Irons Buyer's Guide 2006
If you've been delaying your purchase of new irons, we have but five words: "What are you waiting for?"
We here at Golf Tips like drivers and, of course, spend hours in the office rolling balls down the hall with the industry’s newest putters. But nothing beats the thrill of poring over the latest pool of irons on our annual pilgrimage to the PGA Merchandise Show in Orlando. To us, irons are mind-boggling. They’re easily the most sophisticated items in sport (auto racing aside). Just getting our heads around the technology to hopefully explain what they’re meant to do in the pages of this magazine is sometimes a daunting task. But that’s half the fun. Realizing the extent of a thickness variable in the toe region of the face and its effect on center of gravity and moment of inertia is about as mentally rewarding as solving the New York Times Sunday crossword in a single cup of coffee. In other words, we like it.
The all-hybrid set is making its way into the mainstream and in ’06 represents key launches by several major manufacturers, including those you’d normally associate with forged blades. Also expect a number of traditional irons complete with hybrids at the top of the set.
There’s a method to the design madness, especially when you consider that popular iron technologies have been developed and employed to help you on the course. Here are the top innovations and design schemes you’ll find in the pool of new irons.
Low And Deep CG
An oft-recurring theme in today’s iron design is positioning center of gravity (CG) as close to the sole (low) and as far away from the face (deep) as possible. The advantage of a low and deep CG is that more clubhead mass lies under the equator of the golf ball at impact, thus assisting higher launch angles without the need for high-spinning golf balls. The deep CG placement is a relatively new reversal of a previously strongly held theory that the more mass placed closer to the strike area, the greater the energy transfer at impact. As it turns out, energy transfer increases as the CG moves farther away from the face. You’ll see the same concept in driver design (see our May issue next month).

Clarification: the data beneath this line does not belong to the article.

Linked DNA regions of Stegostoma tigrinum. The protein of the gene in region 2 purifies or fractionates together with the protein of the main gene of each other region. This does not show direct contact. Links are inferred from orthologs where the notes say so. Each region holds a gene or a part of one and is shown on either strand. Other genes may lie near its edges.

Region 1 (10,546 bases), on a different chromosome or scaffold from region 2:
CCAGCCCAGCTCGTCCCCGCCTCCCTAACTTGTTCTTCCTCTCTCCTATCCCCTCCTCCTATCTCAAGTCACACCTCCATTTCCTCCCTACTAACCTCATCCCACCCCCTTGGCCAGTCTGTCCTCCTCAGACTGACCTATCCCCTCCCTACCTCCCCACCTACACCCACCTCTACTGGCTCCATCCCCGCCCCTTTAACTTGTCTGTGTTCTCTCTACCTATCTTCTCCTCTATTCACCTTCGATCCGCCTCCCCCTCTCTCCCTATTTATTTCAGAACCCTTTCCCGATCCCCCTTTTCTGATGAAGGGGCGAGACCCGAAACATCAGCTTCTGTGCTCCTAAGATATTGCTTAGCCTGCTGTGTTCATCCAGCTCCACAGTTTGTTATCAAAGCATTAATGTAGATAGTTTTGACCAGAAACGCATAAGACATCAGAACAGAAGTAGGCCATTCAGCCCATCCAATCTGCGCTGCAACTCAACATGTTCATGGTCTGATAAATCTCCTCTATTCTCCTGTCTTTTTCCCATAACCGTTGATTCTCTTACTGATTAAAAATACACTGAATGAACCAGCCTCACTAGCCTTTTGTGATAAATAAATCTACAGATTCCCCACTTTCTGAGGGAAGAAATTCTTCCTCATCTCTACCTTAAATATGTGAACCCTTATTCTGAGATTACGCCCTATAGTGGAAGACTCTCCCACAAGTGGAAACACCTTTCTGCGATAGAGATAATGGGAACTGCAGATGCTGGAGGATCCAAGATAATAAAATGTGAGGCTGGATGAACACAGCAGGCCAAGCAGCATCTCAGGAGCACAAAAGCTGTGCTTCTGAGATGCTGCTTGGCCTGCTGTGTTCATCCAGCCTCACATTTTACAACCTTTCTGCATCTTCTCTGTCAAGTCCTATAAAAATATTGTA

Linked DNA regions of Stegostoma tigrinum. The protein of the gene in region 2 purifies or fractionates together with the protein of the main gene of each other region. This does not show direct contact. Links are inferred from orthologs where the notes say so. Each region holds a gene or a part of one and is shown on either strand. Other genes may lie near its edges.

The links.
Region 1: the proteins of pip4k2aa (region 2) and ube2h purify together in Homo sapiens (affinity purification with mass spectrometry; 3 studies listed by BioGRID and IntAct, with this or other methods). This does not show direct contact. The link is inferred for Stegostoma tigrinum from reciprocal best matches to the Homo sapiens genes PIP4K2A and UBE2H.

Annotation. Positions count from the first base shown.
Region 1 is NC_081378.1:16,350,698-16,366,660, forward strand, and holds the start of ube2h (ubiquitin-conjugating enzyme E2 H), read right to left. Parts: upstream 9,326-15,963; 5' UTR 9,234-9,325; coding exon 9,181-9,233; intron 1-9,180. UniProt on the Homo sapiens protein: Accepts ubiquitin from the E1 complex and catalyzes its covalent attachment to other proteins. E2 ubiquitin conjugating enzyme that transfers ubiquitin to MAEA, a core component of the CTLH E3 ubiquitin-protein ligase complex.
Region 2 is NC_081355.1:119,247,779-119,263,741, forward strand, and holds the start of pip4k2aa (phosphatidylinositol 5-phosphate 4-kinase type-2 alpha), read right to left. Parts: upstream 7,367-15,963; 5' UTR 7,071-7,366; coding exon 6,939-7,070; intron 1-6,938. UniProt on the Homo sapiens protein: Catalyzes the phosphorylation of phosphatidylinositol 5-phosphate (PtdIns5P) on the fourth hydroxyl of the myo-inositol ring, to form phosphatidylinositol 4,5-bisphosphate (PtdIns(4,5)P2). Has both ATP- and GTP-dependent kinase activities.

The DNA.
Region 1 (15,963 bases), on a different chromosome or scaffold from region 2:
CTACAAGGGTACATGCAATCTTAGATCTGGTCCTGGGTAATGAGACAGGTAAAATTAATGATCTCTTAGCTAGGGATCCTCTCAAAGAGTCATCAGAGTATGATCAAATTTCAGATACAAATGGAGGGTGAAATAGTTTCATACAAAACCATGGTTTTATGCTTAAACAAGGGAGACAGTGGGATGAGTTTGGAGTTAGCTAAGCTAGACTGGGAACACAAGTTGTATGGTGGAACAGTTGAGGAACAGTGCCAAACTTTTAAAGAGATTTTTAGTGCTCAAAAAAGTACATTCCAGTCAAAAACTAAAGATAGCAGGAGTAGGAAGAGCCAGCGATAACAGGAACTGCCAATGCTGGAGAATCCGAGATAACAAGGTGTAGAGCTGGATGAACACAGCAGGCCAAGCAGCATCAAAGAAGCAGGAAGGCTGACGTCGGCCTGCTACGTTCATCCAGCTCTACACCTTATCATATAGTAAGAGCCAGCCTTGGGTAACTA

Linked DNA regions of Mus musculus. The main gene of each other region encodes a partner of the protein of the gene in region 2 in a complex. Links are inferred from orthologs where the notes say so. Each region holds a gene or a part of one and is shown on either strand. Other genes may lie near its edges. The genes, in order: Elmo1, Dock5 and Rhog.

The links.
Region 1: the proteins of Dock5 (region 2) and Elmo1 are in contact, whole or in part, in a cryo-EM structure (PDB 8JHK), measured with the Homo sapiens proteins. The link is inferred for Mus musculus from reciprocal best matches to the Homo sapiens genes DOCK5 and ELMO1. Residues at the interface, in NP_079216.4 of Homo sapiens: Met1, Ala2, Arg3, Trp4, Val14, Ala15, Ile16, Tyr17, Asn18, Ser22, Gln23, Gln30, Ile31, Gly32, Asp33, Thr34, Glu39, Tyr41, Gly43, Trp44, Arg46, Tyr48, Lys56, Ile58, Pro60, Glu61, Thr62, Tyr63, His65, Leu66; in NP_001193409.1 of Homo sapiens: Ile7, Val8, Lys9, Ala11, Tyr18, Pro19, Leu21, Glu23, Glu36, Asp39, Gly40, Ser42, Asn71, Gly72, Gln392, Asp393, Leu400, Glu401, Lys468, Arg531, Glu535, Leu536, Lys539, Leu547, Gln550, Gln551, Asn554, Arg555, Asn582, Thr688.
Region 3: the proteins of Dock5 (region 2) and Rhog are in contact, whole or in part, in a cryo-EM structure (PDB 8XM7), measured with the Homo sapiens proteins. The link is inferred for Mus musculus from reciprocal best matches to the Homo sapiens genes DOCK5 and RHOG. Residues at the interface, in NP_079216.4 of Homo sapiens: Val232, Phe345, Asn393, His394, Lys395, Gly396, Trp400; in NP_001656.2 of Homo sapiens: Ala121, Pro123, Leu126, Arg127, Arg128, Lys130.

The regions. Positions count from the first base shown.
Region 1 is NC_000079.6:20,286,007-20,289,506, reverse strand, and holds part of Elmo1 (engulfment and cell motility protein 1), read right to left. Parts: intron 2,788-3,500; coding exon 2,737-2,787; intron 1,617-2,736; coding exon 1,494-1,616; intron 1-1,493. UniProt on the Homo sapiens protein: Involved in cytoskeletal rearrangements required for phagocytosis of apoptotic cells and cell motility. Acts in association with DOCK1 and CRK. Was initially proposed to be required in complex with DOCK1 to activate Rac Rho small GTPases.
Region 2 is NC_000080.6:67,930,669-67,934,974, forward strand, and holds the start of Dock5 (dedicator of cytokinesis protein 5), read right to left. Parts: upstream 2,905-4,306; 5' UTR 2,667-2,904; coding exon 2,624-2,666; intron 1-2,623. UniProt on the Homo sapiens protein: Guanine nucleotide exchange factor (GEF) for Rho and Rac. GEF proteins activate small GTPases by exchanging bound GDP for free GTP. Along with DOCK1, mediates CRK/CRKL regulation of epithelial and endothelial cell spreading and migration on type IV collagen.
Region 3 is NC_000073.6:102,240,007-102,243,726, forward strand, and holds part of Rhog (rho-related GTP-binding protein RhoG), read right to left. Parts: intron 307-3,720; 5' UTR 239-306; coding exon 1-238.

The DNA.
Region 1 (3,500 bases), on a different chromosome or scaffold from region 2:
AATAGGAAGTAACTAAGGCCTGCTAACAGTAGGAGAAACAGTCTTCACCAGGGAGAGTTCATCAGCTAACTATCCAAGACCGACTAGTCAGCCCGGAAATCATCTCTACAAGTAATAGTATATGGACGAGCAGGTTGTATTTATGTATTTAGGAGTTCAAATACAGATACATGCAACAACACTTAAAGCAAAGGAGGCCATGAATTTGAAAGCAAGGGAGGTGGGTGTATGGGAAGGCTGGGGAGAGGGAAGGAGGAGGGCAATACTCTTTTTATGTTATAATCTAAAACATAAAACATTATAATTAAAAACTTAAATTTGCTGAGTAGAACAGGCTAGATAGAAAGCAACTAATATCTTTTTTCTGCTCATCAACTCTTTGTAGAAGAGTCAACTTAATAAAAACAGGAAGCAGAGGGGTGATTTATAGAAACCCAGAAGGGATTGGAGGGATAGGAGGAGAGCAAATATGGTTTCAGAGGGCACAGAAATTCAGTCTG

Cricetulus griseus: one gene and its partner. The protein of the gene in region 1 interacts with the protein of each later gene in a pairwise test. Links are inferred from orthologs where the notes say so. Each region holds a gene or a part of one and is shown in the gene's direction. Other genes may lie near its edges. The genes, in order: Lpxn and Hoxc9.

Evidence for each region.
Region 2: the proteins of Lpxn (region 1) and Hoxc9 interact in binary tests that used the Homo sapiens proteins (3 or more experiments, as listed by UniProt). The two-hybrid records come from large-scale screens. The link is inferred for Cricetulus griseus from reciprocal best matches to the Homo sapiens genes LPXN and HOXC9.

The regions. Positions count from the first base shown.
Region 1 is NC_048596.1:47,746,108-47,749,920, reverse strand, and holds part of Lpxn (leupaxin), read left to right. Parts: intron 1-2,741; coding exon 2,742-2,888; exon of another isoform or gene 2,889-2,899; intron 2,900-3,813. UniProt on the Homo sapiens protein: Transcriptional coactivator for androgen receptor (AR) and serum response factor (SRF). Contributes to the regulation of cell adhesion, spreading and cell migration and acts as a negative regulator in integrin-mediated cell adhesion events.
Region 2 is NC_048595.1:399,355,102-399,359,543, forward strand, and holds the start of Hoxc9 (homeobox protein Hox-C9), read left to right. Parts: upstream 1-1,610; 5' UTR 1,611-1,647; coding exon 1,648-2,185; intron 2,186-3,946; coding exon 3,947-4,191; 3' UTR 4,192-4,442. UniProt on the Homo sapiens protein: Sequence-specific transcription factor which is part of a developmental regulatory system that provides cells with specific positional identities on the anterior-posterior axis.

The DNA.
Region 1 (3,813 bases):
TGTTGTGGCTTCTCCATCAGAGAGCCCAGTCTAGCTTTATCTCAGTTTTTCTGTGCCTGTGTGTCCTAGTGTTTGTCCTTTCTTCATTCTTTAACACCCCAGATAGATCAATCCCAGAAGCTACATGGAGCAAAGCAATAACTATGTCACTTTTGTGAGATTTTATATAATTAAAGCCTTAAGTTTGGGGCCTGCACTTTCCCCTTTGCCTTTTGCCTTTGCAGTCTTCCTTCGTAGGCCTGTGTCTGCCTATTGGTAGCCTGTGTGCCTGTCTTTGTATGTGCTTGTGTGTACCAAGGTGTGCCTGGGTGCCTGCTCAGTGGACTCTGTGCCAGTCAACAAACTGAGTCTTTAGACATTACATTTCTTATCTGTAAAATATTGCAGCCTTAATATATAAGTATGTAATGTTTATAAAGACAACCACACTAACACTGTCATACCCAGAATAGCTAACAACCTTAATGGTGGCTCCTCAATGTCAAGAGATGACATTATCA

There are many ways to achieve a low and deep CG. Some are fairly obvious (the addition of heavy weights toward the sole) and some sublime. Undercut channels, for instance, are very effective in moving mass away from the face while also distributing weight from the center of the club to the sole. You’ll find extensive use of undercut cavities (or channels) in the new iron pool.
Game-Improvement Meets Players’ Irons
In years prior, if you needed game-improvement features, you got a large, clunky club with a huge back cavity. If you desired a more traditional club, you got a tiny blade with no offset and a sweet spot the size of a pinhead. But thanks to computer-assisted design, new materials and innovative construction methods, you can have your game improvement and classic aesthetics in the same package.
Long gone are the days when manufacturers casted clubs from a single mold or forged a blade from a single block of steel. Today’s irons feature multiple parts, whether they be plasma-welded faceplates, tungsten inserts, urethane feel cartridges or weight-displacement bars.
In most cases, multiple pieces and multi-piece construction methods are used to precisely pinpoint the CG in each iron to deliver specific launch conditions for every club in the set.